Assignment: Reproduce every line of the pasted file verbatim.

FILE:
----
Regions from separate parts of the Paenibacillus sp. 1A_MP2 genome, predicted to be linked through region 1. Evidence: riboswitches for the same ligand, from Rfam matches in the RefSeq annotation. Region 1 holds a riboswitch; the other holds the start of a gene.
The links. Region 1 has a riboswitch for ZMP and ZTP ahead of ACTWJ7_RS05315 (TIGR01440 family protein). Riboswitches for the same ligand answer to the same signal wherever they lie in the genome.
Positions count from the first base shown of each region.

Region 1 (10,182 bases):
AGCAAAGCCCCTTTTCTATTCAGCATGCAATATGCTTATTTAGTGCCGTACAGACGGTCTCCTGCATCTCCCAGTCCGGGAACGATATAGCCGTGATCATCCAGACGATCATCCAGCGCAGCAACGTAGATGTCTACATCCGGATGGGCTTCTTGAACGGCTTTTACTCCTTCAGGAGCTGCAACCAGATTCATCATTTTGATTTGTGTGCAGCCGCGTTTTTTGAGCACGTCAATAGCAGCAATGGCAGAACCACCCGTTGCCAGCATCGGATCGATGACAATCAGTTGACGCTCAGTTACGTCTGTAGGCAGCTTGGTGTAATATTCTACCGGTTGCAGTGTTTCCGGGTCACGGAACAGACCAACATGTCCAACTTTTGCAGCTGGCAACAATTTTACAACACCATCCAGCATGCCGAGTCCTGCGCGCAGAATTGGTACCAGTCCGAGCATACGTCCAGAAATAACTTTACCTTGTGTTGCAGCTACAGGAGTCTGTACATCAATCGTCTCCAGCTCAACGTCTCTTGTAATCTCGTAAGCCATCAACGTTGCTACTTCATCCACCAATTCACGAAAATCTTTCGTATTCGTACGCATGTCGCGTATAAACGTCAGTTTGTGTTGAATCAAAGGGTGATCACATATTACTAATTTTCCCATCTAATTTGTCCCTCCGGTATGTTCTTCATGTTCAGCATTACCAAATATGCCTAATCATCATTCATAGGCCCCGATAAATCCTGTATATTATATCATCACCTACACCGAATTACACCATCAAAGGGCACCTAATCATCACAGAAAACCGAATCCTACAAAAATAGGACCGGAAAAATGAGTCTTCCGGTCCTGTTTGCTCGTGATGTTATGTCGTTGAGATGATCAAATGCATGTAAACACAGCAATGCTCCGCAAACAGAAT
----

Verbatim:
Regions from separate parts of the Paenibacillus sp. 1A_MP2 genome, predicted to be linked through region 1. Evidence: riboswitches for the same ligand, from Rfam matches in the RefSeq annotation. Region 1 holds a riboswitch; the other holds the start of a gene.
The links. Region 1 has a riboswitch for ZMP and ZTP ahead of ACTWJ7_RS05315 (TIGR01440 family protein). Riboswitches for the same ligand answer to the same signal wherever they lie in the genome.
Positions count from the first base shown of each region.

Region 1 (10,182 bases):
AGCAAAGCCCCTTTTCTATTCAGCATGCAATATGCTTATTTAGTGCCGTACAGACGGTCTCCTGCATCTCCCAGTCCGGGAACGATATAGCCGTGATCATCCAGACGATCATCCAGCGCAGCAACGTAGATGTCTACATCCGGATGGGCTTCTTGAACGGCTTTTACTCCTTCAGGAGCTGCAACCAGATTCATCATTTTGATTTGTGTGCAGCCGCGTTTTTTGAGCACGTCAATAGCAGCAATGGCAGAACCACCCGTTGCCAGCATCGGATCGATGACAATCAGTTGACGCTCAGTTACGTCTGTAGGCAGCTTGGTGTAATATTCTACCGGTTGCAGTGTTTCCGGGTCACGGAACAGACCAACATGTCCAACTTTTGCAGCTGGCAACAATTTTACAACACCATCCAGCATGCCGAGTCCTGCGCGCAGAATTGGTACCAGTCCGAGCATACGTCCAGAAATAACTTTACCTTGTGTTGCAGCTACAGGAGTCTGTACATCAATCGTCTCCAGCTCAACGTCTCTTGTAATCTCGTAAGCCATCAACGTTGCTACTTCATCCACCAATTCACGAAAATCTTTCGTATTCGTACGCATGTCGCGTATAAACGTCAGTTTGTGTTGAATCAAAGGGTGATCACATATTACTAATTTTCCCATCTAATTTGTCCCTCCGGTATGTTCTTCATGTTCAGCATTACCAAATATGCCTAATCATCATTCATAGGCCCCGATAAATCCTGTATATTATATCATCACCTACACCGAATTACACCATCAAAGGGCACCTAATCATCACAGAAAACCGAATCCTACAAAAATAGGACCGGAAAAATGAGTCTTCCGGTCCTGTTTGCTCGTGATGTTATGTCGTTGAGATGATCAAATGCATGTAAACACAGCAATGCTCCGCAAACAGAAT